Action in the Vale of Tempe, Greece
|Title||Action in the Vale of Tempe, Greece|
|Maker||Dargie, William (Artist)|
|Place made||Australia: Victoria, Melbourne|
|Medium||oil on canvas|
|Measurement||Overall: 152.3 x 275 cm|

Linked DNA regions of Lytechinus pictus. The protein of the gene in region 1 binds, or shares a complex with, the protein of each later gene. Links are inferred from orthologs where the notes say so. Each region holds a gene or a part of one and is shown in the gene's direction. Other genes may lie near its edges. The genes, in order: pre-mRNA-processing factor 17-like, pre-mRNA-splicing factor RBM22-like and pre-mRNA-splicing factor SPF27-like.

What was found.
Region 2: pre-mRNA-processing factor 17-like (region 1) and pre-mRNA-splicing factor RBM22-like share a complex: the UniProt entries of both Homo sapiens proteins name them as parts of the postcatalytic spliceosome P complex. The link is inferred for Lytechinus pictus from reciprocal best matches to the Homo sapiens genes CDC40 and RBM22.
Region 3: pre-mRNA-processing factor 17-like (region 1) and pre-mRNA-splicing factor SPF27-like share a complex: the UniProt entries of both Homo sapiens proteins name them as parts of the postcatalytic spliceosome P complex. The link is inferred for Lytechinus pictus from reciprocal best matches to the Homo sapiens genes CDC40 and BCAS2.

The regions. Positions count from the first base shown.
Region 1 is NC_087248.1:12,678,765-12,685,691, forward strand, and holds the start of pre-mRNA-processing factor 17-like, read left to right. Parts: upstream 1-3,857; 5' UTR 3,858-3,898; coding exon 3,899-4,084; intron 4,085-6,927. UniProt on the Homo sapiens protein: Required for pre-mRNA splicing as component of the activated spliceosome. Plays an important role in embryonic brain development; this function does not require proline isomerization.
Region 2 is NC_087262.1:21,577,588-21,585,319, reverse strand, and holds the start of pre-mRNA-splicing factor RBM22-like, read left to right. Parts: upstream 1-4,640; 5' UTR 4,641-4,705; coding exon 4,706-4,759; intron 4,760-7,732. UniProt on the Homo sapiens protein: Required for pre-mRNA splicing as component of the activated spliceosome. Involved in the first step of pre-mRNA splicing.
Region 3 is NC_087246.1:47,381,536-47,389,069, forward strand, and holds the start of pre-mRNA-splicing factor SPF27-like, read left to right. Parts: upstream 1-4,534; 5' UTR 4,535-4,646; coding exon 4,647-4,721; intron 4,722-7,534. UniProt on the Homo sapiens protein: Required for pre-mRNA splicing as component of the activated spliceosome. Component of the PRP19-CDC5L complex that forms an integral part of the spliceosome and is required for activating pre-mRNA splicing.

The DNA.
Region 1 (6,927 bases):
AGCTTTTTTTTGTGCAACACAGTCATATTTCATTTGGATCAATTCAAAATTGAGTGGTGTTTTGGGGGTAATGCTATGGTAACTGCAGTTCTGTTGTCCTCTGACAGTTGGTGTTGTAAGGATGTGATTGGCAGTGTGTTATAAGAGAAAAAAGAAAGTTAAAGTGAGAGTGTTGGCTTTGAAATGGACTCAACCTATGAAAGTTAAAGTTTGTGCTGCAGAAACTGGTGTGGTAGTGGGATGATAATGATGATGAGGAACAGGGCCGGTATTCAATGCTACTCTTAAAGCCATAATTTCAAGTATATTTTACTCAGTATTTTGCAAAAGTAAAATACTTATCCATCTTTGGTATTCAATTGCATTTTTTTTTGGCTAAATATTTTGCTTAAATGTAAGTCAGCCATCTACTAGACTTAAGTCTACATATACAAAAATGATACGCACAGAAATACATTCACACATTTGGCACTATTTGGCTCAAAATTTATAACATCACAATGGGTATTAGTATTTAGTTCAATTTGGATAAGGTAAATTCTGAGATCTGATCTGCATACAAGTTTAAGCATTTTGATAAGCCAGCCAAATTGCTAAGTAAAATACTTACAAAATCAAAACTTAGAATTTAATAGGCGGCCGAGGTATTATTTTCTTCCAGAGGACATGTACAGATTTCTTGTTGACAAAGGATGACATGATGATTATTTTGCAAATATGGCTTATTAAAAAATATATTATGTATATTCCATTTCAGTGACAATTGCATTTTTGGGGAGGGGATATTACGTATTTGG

Towards the end of 1940, Italian forces invaded Greece from Albania. In February 1941 the British advance in North Africa was halted and a force, which included the 6th Australian Division, was organised and sent to assist the Greek nation. On 6th April the Germans invaded Greece and Yugoslavia simultaneously. The British force, which by then had not been fully concentrated in the country, initially encountered the Germans in the northern mountain passes. Outflanked and outnumbered the defenders were forced back, and the campaign developed into a fighting withdrawal into southern Greece. At various points along the way, however, units of the force offered stubborn and sprinted resistance, to the stronger German forces, which also possessed control of the air and could operate at will against the defenders. This painting shows a scene of desperate activity in the area of the Tempe gorge, where lightly-armed Australian troops battle against German armoured units, with air support, as they advanced across the Pinios River in a thrust towards Larisa.